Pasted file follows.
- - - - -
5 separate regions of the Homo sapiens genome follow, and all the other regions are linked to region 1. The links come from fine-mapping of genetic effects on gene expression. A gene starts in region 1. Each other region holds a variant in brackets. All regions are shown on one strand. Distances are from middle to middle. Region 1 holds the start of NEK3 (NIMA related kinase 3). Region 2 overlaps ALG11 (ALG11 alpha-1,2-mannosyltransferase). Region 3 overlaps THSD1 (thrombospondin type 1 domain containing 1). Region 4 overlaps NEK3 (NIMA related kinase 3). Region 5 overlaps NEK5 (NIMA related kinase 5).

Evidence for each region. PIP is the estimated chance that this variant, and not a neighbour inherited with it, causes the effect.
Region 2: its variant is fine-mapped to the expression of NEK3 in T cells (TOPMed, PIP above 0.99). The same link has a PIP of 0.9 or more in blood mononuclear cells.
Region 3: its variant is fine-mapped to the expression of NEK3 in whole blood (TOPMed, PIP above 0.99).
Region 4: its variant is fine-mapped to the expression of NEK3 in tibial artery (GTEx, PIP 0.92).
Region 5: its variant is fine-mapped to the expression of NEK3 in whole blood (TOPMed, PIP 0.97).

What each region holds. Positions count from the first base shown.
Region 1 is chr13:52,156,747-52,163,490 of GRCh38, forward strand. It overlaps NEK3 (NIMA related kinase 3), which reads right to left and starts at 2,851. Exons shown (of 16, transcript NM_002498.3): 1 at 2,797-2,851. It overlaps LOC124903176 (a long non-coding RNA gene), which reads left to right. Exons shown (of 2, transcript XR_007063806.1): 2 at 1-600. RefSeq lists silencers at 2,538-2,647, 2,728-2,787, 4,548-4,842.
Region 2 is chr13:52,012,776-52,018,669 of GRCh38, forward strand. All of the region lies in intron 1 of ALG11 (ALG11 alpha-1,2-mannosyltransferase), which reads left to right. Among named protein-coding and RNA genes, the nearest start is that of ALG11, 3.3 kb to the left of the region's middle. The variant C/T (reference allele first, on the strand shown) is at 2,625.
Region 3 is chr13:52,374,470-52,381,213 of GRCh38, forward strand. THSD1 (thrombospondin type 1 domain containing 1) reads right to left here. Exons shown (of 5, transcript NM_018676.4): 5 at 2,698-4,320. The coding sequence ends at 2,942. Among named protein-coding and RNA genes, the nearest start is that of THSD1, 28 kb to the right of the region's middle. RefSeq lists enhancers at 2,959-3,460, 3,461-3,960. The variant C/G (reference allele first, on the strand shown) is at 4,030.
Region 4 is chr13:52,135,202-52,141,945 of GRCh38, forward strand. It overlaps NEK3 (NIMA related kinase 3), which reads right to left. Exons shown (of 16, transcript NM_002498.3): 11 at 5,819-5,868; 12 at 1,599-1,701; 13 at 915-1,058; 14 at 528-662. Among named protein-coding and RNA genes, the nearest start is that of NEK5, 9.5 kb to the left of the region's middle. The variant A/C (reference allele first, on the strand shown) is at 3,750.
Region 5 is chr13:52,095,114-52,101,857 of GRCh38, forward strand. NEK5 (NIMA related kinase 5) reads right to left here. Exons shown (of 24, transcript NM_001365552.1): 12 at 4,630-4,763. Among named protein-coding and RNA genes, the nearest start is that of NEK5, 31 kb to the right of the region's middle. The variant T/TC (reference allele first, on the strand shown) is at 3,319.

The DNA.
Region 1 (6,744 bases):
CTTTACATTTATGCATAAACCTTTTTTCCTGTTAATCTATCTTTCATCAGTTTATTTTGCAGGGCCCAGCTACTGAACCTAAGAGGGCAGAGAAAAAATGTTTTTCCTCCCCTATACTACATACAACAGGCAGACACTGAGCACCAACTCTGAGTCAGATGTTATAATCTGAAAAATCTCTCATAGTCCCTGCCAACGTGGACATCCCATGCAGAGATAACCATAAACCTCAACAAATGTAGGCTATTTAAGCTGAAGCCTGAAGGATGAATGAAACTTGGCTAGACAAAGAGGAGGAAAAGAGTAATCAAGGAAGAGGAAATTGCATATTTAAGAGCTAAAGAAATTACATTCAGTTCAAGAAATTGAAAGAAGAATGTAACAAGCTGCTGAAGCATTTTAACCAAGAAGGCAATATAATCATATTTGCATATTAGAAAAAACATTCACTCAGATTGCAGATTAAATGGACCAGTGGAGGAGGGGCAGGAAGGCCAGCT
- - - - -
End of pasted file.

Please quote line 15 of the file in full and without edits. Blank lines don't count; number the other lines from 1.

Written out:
CTTTACATTTATGCATAAACCTTTTTTCCTGTTAATCTATCTTTCATCAGTTTATTTTGCAGGGCCCAGCTACTGAACCTAAGAGGGCAGAGAAAAAATGTTTTTCCTCCCCTATACTACATACAACAGGCAGACACTGAGCACCAACTCTGAGTCAGATGTTATAATCTGAAAAATCTCTCATAGTCCCTGCCAACGTGGACATCCCATGCAGAGATAACCATAAACCTCAACAAATGTAGGCTATTTAAGCTGAAGCCTGAAGGATGAATGAAACTTGGCTAGACAAAGAGGAGGAAAAGAGTAATCAAGGAAGAGGAAATTGCATATTTAAGAGCTAAAGAAATTACATTCAGTTCAAGAAATTGAAAGAAGAATGTAACAAGCTGCTGAAGCATTTTAACCAAGAAGGCAATATAATCATATTTGCATATTAGAAAAAACATTCACTCAGATTGCAGATTAAATGGACCAGTGGAGGAGGGGCAGGAAGGCCAGCT